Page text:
How to Grow a Lawn from Plugs
One of the ways to establish and grow a new lawn is through plugs. These are small pieces of sod that contain mostly warm-season grass varieties that may otherwise have difficulty growing in other forms, such as grass seed.
Installing plugs are often easier to do than sodding or seeding a lawn. They are best planted in the spring when the soil is actively growing under plentiful sun and moisture.
Preparing the Soil
Getting the soil ready is one of the most important steps in successfully installing grass plugs. Not having a well-prepared soil could lead to ineffective plugs or stunted growth of grass.
The first step is to grade the soil. An ideal grade of soil for plugs is sloping down one foot in height for every 50 feet in length. Slopes should be away from any buildings.
Next, rake an inch of compost into the areas where you are inserting the plugs. Then, test the pH. If it falls below 6.0, add lime. If it's higher than 7.5, add aluminum sulfate to bring it back to neutral.
Planting the Plugs
Start by digging holes across the soil with a garden trowel or plugger tool. Try to dig 6 to 12 inches apart so the grass has enough room to grow and the roots have plenty of space to set. One way to ensure this is to create a checker pattern across the area. Place cords across the lawn so that you can clearly visualize the equal spacing between each plug.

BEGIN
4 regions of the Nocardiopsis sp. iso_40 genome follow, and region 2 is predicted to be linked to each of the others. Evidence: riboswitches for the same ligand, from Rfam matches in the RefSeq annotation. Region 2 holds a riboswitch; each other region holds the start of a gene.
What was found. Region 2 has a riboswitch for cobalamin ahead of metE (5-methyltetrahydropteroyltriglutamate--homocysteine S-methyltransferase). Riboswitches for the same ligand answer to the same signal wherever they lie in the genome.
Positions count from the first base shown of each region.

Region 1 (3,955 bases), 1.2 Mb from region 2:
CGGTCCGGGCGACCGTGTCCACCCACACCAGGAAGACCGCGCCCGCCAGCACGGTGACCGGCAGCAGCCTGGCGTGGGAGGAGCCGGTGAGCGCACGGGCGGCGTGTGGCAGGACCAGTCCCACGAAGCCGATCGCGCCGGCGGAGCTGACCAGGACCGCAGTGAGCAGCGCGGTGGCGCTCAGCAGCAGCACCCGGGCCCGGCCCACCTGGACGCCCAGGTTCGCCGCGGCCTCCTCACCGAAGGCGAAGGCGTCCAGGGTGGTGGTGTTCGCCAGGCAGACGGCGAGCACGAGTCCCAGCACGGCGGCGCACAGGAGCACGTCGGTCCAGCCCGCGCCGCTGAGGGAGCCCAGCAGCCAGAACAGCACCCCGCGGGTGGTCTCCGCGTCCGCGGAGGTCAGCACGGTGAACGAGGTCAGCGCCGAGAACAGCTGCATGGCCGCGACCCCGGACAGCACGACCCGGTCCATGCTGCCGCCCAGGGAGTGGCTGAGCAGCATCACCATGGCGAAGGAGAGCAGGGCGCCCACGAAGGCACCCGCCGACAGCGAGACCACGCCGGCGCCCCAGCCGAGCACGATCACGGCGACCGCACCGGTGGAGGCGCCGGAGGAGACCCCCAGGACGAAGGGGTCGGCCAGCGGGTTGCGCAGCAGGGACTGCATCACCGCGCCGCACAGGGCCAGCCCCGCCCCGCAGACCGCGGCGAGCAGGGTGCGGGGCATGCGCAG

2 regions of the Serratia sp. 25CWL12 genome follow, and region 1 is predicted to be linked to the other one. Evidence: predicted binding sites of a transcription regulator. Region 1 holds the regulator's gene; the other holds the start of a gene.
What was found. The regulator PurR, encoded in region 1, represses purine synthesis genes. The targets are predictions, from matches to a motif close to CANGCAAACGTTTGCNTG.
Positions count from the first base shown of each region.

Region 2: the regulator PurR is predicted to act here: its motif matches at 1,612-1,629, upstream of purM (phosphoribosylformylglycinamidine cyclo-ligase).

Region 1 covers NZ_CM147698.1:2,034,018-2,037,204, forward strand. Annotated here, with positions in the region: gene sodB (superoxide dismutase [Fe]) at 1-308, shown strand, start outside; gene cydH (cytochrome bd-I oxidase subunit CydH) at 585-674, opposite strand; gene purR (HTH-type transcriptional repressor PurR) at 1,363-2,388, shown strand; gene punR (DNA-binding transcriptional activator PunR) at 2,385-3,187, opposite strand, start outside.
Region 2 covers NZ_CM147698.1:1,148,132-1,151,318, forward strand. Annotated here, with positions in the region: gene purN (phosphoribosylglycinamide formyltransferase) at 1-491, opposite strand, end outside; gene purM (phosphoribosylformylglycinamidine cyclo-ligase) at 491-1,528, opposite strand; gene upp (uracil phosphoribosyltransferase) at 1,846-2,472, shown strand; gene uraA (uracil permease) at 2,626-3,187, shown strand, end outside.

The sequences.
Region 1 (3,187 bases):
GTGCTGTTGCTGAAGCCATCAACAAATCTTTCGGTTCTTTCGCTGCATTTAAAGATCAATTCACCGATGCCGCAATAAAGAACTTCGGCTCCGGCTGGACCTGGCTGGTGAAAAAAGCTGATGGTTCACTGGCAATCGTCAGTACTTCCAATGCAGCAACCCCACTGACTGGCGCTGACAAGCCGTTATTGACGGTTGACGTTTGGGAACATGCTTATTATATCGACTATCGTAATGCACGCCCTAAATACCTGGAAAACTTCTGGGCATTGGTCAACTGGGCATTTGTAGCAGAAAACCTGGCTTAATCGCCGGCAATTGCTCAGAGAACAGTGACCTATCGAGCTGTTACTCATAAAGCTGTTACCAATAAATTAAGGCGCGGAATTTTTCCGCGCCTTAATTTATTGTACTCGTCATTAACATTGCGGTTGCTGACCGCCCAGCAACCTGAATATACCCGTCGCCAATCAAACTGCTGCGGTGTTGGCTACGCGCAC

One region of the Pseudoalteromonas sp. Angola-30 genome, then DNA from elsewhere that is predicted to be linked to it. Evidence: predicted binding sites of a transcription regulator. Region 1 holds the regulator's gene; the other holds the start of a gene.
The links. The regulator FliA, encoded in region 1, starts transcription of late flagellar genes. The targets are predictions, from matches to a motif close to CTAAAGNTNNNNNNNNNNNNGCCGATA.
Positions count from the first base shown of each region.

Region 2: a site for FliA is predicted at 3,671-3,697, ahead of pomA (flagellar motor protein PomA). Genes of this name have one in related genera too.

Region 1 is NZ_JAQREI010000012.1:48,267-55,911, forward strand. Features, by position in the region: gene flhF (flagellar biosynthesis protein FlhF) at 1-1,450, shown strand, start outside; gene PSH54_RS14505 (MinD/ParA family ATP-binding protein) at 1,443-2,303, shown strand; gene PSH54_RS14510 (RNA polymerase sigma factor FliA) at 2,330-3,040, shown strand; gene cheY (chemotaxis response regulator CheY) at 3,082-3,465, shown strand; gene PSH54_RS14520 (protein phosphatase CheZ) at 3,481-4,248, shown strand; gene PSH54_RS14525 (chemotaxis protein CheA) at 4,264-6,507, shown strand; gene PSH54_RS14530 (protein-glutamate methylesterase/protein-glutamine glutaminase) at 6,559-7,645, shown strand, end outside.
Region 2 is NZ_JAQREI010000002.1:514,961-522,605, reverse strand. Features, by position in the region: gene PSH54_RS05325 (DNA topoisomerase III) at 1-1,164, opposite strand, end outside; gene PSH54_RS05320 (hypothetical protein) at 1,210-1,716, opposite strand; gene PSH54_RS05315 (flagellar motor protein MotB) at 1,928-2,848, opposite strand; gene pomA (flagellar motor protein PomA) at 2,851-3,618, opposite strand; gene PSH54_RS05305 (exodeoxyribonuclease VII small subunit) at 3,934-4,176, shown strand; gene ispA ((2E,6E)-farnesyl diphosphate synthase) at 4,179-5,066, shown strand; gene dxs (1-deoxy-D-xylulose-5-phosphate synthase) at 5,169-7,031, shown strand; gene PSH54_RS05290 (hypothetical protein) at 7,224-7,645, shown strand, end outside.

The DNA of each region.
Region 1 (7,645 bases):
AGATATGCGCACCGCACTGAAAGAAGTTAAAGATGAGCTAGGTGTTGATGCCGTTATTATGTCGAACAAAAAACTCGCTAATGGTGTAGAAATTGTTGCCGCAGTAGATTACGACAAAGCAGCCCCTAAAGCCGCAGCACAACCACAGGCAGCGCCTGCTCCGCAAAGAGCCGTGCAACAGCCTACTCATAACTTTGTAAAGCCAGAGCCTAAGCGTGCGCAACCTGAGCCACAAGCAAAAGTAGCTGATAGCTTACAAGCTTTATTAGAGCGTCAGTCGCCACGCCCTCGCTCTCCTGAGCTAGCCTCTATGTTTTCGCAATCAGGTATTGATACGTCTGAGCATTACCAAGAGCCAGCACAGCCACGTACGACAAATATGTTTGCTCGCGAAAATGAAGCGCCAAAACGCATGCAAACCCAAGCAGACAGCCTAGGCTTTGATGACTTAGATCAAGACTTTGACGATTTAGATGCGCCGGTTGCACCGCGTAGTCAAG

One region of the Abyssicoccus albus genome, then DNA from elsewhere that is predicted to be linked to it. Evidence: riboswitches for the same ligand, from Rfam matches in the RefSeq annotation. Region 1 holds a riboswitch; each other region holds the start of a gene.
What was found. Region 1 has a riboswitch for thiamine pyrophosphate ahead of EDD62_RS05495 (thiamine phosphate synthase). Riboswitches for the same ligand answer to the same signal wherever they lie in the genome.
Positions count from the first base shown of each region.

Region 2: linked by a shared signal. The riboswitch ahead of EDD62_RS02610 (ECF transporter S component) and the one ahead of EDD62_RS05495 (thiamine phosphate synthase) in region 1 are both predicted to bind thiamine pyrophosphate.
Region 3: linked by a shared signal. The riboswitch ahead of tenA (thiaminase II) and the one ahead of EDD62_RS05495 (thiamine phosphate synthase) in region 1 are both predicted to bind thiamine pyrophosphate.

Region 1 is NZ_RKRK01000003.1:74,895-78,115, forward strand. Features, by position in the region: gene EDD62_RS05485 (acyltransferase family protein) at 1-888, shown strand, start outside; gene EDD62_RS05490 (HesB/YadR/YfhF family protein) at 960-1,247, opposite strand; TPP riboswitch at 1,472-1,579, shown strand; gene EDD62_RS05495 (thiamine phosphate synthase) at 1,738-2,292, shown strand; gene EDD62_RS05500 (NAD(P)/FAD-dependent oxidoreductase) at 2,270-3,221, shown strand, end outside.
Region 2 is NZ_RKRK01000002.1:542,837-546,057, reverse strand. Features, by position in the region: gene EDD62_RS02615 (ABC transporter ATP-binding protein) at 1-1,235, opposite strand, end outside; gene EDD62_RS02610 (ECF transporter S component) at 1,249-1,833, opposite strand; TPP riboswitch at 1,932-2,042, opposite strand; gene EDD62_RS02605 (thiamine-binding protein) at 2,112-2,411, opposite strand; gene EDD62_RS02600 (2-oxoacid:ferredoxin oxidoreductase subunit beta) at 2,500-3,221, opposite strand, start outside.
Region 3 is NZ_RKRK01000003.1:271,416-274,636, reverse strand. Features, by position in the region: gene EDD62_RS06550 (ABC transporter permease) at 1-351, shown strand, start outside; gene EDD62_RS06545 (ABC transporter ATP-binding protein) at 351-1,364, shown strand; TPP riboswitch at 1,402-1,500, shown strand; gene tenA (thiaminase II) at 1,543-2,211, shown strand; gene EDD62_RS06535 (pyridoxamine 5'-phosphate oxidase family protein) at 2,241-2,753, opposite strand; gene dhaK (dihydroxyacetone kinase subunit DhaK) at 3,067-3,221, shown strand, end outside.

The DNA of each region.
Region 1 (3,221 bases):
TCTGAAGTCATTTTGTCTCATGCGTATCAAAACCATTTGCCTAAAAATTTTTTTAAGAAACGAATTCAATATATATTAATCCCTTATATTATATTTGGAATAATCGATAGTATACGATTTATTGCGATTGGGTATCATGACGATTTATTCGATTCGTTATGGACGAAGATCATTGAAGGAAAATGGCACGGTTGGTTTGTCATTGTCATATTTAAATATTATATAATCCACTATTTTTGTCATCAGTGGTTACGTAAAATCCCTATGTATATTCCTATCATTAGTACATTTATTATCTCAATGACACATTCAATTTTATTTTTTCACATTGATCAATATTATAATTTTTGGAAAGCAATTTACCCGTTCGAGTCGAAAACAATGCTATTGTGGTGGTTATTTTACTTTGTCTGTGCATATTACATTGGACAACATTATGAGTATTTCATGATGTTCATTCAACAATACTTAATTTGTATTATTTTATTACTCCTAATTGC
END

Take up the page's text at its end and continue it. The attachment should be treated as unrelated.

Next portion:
Then, moisten the soil by adding water and fertilizer. It should be moist enough to adjust to the plugs, but firm enough to keep it in place and support the roots.
Next, plant the plugs into the soil and tap it down. Use soil that was scooped out to set plugs firmly in place.
After the plugs are set, cover the holes and make sure they're all at ground level. This ensures even growth across the lawn. Roll over the entire area lightly as a way to double check.
For follow-up maintenance, keep the area consistently moist for at least one to two weeks following the installation. This helps the roots establish and the soil to adjust. It may take a few weeks for the grass to entirely cover the lawn. In the meantime, all foot traffic should be abstained to allow the grass to root.
Watering should also be done regularly throughout the week or at least twice a day. If you find any weeds, hand-pull instead of using spot spray. Do not apply a pre-emergent herbicide, as this may stunt grass growth.